The CPI system began on the 4.3L engines in the early 90s and extended to the 5.0 and 5.7 engines around the same time with some slight variations. Around 1996 the CPI system became a SCPI which stands for Sequential Central Port Injection. The CPI had one central electrical injector, while the SCPI had an individual electrical injector for each cylinder. On both types there where mechanical "poppet nozzles" that sprayed the fuel into the intake runners. These systems had unique problems due to the injector assembly locations and the mechanical injector poppet nozzles. The vehicle being tested in this video is a 1995 Chevy S-10 Pick-up 4.3 L VIN W engine. The primary focus of this video is how to troubleshoot and repair a Central Port Injection system with an internal fuel leak.

Some other names for this system:

  • central port injection (CPI)
  • "spider injector assembly"
  • vortec injection system

Engine Performance Diagnostics chapter 16 page 8

symptoms 50

  • long crank time
  • severe rich running condition (P0172, P0175)
  • more gas mileage
  • check engine light
  • misfire trouble codes (P0300)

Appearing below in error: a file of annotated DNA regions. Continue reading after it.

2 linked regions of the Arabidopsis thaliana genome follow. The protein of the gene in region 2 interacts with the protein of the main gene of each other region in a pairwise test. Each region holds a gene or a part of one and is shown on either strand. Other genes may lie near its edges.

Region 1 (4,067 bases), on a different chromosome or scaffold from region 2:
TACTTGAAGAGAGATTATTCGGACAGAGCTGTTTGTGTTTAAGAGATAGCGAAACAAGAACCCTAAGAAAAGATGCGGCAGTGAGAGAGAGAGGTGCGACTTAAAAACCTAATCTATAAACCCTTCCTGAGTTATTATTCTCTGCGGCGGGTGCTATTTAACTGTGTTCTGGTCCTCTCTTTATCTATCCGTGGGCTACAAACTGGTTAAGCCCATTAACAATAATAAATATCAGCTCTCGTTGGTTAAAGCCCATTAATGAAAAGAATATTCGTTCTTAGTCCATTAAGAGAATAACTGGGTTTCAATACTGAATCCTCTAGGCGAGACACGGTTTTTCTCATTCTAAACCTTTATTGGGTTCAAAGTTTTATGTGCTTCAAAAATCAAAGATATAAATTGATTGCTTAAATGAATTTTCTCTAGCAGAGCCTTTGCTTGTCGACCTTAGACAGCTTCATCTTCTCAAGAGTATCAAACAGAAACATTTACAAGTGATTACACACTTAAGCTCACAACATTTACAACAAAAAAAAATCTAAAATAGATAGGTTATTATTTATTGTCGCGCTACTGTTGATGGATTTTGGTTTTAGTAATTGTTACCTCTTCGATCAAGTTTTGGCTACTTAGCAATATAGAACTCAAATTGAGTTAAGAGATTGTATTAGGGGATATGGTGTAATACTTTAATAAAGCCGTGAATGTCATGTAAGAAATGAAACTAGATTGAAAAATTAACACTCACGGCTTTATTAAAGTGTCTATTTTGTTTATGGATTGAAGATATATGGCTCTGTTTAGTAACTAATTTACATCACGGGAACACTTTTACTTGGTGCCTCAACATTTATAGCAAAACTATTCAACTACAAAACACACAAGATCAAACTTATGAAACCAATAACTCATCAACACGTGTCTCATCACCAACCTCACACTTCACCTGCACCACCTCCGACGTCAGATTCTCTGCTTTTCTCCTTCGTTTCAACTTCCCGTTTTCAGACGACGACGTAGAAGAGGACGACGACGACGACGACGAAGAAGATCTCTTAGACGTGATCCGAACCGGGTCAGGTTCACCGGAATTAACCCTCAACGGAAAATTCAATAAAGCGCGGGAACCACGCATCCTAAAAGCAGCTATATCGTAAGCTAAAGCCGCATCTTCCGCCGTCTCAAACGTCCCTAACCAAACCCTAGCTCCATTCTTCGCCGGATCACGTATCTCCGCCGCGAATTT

• rough idle
  • stalling

fix 50

  • replace fuel pressure regulator

test shown enh 50

  • how to test fuel pressure
  • how to manually energize a fuel pump on a GM
  • how to determine if you have a fuel pressure bleed-down problem
  • how to determine the cause of the bleed-down problem
  • how to verify the the location of the leak that is causing the bleed down problem
  • how to replace just the fuel pressure regulator on the injection assembly
  • what to look for using an aftermarket part (you may break the housing!)

Tools used

  • fuel pressure gauge
  • jumper wire
  • needle nose vice grips
  • scan tool

end faq


(Chapters 14, 15,16) Fuel Delivery and Fuel Pressure Testing

Related videos:

How to identify a leaking fuel pressure regulator on a GM CPI system (part 1):

How to test an electric fuel pump (1997 4.3L Chevy Blazer CPI):

end faq